The Health Foundation has announced it is making significant investments towards a new programme of work to explore the impact of data analytics and technology on health and care in the UK.
Building on the Foundation’s established reputation in data analytics, the plans outlined today aim to tackle real world problems that affect people’s health and to develop our understanding of the role that technology and data is increasingly playing in our daily lives.
There is rapid innovation in the use of analytics and data-driven technology (including artificial intelligence) in health and care, with huge investments from big industry accelerating the pace of change. This week the government also announced a new £140m artificial intelligence award for health and care. Recognising the increasing impact that technology is having on the UK’s health - both for good and for bad - the Health Foundation has set out how it aims to help policymakers, practitioners and the wider public to get to grips with the seismic changes taking place.
A key part of the strategy is to establish major new partnerships and research initiatives, and to collaborate with innovative organisations to take this agenda forward. The Foundation is already working with Health Data Research UK*, The Alan Turing Institute and NHSX.
Today’s announcement follows the recent launch of the Foundation’s Networked Data Lab, a project which aims to build a network of data specialists across the country to work on shared challenges in health and care. It also builds on other established initiatives, including the Improvement Analytics Unit, a partnership with NHS England and Improvement.
While many of the impacts of data and technology on health and health care are hugely positive, they also have the potential to exacerbate health inequalities, and increase demand for an overstretched health and social care system. The Foundation’s data team will be conducting research and analysis into these issues, and developing innovative ways to address them.
A key focus will also be to ensure that the health and social care system maximises the value that data holds to the health and care system, so it will continue to champion better analytics across the sector, offering funding and support for innovative work, and creating networks and communities of data analysts. It also aims to spread and share data analytics tools and methods through events, resources, publications, and collaborating with others.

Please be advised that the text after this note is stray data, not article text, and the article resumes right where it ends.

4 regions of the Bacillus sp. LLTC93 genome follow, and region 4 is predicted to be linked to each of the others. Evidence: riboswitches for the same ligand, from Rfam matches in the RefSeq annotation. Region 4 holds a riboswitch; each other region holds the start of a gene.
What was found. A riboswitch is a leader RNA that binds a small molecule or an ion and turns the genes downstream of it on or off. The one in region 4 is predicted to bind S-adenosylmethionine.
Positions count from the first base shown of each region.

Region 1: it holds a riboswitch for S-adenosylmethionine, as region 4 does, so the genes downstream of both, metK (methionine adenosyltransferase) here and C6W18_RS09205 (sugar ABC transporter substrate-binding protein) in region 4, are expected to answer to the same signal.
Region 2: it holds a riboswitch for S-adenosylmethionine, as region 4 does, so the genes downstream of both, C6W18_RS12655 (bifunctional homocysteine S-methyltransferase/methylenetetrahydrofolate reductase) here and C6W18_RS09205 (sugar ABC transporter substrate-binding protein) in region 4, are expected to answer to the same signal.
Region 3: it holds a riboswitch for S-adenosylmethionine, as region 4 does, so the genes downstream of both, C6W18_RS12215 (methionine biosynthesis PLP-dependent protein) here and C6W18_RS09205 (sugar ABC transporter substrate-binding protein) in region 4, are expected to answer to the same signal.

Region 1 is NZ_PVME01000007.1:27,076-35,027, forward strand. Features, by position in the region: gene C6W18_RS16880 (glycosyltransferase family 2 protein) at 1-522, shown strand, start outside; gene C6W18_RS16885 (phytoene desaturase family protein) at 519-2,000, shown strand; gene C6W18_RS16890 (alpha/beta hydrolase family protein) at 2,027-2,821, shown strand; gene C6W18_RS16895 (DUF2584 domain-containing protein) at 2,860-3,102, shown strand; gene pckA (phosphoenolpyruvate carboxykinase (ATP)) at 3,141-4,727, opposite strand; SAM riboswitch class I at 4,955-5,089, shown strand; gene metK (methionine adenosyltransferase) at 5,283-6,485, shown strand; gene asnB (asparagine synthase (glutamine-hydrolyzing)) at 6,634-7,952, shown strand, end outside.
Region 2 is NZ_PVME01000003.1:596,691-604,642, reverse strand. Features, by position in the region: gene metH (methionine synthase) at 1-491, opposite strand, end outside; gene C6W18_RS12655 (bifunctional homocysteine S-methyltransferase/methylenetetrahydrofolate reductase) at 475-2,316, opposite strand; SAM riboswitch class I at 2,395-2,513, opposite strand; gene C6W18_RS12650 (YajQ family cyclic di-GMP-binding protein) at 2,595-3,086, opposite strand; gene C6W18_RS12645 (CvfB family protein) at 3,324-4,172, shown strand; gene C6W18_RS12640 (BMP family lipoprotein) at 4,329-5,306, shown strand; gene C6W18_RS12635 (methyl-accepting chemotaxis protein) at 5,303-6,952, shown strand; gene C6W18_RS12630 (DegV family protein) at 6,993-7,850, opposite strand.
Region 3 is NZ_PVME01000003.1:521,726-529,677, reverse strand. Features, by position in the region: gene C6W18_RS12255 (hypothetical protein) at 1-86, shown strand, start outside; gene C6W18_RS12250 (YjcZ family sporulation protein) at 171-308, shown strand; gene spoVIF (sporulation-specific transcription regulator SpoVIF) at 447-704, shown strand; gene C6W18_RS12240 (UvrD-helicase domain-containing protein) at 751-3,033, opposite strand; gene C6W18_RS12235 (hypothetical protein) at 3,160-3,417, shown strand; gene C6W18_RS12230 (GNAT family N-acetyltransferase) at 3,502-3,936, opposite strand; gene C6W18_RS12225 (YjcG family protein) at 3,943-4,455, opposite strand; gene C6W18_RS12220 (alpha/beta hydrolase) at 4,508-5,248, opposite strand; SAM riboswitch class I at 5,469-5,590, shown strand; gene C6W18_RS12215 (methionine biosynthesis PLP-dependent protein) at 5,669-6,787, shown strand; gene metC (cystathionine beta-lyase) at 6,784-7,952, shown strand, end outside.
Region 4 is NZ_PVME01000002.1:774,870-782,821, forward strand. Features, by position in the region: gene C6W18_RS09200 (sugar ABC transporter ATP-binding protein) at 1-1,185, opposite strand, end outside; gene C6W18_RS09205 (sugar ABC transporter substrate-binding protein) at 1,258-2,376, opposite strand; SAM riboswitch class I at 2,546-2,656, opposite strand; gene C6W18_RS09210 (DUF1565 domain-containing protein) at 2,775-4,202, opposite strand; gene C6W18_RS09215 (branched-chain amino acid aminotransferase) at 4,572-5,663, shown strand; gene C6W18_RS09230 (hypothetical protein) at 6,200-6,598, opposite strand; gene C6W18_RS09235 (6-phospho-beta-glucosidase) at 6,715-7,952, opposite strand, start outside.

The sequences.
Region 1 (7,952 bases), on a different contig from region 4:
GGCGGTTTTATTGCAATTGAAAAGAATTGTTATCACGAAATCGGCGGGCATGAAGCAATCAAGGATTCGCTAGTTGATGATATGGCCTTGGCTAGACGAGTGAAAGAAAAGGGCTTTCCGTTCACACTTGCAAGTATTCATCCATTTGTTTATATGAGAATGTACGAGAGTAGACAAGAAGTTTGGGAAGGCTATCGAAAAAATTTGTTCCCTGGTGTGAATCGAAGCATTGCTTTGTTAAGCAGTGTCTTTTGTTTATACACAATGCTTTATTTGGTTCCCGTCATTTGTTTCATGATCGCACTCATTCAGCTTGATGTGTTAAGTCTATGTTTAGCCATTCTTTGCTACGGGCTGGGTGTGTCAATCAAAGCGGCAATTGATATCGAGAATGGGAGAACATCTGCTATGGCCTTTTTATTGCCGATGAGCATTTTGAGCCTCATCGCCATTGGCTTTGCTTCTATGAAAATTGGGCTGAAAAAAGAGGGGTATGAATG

Dr. Adam Steventon, Director of Data Analytics at the Health Foundation, said:
‘Data is being used to drive innovation in ways that can revolutionise health care, including early disease detection, easier access to care services and encouraging health promoting behaviours. But such technological advances also carry the risk of harm to patients.
‘As a nation we need to advance our understanding of these fast moving changes. This new programme of work will help us to do that, enabling us to explore how analytics and data-driven technology can create better heath and care for people across the UK.’
Dr. Jennifer Dixon, Chief Executive at the Health Foundation, said:
‘The field is moving very fast, with huge opportunities and risks for health and health care. As an independent charitable foundation, this new investment will help us work with others to help shape the agenda as objectively as possible. It builds on the major data analytics capability and insights we’ve developed over the last five years.’